Having powers over management of education but having had little or no management of the nation in which that system is based is like pissing in the wind. I once saw Alistair McIntosh talk of the broken cycle of culture – the indigenous peoples long divorced from their heritage, language and land. IIRC, the context was Mic Maq chief Sulian Stone Eagle visiting Scotland to offer support to the Harris Super Quarry opponents and those in the Pollock Free State protesting against the M77 bypass through a working-class area. It was observed that almost all the names in the slums of Glasgow were either Irish or Scottish Gaelic – the grandchildren and so-on of famine, poverty and clearance. Add to that the wars and economic destruction of the 20th C and in more recent times the Thatcher years.

        Mike Small/ Bella may laugh ‘oh but education is devolved’ but how can one semi-powerless administration repair the damage of a century or more? We do indeed have limited powers but even with full-powers, it will take a long time to turn it around.

        Yes, resources at my place of work are excellent and we also have an excellent staff/pupil ratio and funding to do a lot of community/ family liaison and support. It’s still not enough though.

        I don’t agree re CfE. I generally despise Labour but the CfE was/ is a step in the right direction. It’s a nod to or even an attempt to replicate a more ‘Finnish’ system here. I don’t think our rabid media, councils and even headteachers are ready to let go though.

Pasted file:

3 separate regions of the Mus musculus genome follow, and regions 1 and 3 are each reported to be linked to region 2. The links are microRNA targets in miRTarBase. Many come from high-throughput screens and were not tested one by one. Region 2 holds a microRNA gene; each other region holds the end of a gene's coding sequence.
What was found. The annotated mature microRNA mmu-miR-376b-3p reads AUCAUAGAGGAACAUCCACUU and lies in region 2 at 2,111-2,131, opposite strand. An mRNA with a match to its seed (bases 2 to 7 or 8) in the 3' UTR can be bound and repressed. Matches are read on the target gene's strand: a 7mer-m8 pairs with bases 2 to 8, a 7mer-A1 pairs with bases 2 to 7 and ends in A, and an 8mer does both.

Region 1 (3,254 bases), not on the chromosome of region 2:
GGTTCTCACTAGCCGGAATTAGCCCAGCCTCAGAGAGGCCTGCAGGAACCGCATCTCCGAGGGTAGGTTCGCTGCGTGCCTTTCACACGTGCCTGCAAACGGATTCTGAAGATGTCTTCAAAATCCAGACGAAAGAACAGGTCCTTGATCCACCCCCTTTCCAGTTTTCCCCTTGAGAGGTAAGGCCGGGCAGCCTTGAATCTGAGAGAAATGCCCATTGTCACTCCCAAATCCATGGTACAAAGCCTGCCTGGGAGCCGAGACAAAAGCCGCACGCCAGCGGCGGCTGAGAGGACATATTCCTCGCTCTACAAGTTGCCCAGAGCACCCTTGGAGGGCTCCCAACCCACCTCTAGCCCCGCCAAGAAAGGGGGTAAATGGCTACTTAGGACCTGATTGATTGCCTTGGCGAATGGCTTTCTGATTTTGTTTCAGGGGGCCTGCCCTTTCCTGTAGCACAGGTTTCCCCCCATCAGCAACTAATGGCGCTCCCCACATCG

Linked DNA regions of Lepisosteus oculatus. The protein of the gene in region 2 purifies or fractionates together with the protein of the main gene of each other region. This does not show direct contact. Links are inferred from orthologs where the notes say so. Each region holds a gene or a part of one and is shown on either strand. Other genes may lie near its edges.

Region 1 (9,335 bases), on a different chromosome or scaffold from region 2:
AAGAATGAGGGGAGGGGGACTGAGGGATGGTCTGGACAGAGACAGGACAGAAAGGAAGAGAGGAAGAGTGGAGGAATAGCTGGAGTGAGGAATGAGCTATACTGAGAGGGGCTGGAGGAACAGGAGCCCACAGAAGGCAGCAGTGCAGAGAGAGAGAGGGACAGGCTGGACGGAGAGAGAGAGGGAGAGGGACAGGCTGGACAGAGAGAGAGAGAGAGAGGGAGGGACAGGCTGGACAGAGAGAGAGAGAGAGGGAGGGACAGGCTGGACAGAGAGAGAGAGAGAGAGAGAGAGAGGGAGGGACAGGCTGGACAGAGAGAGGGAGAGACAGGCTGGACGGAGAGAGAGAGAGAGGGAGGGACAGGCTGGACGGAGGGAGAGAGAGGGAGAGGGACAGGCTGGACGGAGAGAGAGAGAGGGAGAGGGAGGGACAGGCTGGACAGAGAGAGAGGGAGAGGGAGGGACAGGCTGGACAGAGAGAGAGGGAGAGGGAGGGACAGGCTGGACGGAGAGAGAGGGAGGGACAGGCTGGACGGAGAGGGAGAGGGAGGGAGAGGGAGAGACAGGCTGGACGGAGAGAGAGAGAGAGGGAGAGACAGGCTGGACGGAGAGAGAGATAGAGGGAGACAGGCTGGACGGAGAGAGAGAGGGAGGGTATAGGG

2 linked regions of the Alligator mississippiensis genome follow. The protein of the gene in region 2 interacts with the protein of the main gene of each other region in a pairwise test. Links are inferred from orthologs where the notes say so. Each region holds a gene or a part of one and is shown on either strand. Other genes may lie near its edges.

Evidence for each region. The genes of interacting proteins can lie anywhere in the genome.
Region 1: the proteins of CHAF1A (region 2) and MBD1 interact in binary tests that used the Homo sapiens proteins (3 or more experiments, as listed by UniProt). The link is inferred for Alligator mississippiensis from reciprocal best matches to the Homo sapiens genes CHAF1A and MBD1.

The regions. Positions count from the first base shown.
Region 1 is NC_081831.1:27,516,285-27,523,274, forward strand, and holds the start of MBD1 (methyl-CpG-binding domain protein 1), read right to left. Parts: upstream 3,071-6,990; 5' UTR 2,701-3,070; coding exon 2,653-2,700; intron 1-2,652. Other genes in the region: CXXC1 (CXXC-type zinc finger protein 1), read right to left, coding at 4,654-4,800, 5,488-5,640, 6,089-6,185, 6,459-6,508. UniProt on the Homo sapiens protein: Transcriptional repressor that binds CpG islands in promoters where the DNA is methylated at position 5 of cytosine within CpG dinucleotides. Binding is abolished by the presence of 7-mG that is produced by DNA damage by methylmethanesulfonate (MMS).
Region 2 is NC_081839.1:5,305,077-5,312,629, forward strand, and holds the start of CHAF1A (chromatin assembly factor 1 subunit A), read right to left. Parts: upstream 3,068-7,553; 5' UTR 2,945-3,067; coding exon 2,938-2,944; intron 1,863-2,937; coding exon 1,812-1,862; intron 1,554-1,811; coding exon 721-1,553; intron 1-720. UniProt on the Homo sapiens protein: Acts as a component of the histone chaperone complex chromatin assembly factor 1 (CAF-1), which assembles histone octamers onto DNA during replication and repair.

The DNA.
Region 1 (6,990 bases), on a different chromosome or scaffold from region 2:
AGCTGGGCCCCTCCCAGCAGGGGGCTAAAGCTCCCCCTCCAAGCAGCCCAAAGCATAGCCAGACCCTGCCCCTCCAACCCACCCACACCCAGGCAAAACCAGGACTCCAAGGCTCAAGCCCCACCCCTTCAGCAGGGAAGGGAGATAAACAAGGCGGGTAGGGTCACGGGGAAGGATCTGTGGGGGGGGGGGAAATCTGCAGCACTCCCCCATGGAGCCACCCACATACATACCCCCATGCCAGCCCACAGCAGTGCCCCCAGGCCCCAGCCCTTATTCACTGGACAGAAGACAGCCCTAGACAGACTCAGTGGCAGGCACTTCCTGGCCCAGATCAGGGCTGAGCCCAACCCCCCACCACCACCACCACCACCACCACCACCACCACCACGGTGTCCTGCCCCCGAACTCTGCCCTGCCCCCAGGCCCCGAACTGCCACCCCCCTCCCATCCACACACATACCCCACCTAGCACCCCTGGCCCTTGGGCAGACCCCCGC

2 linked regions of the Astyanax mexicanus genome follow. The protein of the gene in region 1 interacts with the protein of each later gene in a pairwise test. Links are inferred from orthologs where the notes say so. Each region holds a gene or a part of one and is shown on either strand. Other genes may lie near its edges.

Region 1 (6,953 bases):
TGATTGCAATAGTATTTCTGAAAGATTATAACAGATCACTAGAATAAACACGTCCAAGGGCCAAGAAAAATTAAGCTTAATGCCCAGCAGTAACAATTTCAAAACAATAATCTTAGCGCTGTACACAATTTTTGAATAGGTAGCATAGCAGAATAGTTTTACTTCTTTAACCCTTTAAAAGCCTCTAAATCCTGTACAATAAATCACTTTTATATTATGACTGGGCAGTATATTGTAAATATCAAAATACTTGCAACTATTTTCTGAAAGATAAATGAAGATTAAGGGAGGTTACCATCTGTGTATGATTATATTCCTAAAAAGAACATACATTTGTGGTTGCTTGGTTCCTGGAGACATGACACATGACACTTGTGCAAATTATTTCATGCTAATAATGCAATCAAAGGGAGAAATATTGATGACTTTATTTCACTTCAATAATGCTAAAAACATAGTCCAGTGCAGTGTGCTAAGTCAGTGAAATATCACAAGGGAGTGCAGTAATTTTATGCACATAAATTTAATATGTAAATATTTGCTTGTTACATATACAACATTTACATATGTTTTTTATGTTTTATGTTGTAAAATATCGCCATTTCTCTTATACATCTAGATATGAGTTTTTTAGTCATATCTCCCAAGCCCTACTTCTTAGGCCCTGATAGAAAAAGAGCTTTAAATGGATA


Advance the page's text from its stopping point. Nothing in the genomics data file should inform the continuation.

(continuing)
So, yeah, the SQA can fart about with that 30% – maybe kids who can’t barely say ‘bonjour’ will suddenly become semi-fluent in French, on paper – but it won’t address the real problems.

        1. florian albert says:

          Sorry, I do not buy into this grand children of ‘famine, poverty and clearance’ view.

          Scotland in the 1950s, when I went to school in a Glasgow housing scheme, was clearly leaving behind the long legacy of poverty. It was an optimistic time and – judged by the material improvements around us – this was justified optimism.
          Real poverty had largely – and thankfully – been defeated. Today, Scotland is materially far, far more wealthy than in my childhood. There is far more to it than the ‘damage of a century.’
          What derailed this success was the collapse of the industrial economy.

          A large chunk of Scotland has never been successfully integrated into post-industrial Scotland; i e the society we have had for the last 40 years. One reason for this is that the political establishment (SLAB and SNP) have failed to acknowledge the existence of the ‘left behind’. Paradoxically, our politicians are, and have been, too upbeat.

          I don’t think that we can copy Finland. It does not have our social structure and deep rooted problems. When Allan Little of the BBC made an excellent documentary about Scandinavia, ‘Our Friends in the North’, he asked the Finnish Minister of Education explicitly; Could Scotland copy Finland ? The answer was – No. The Finnish system depended on the under pinning of Finnish culture.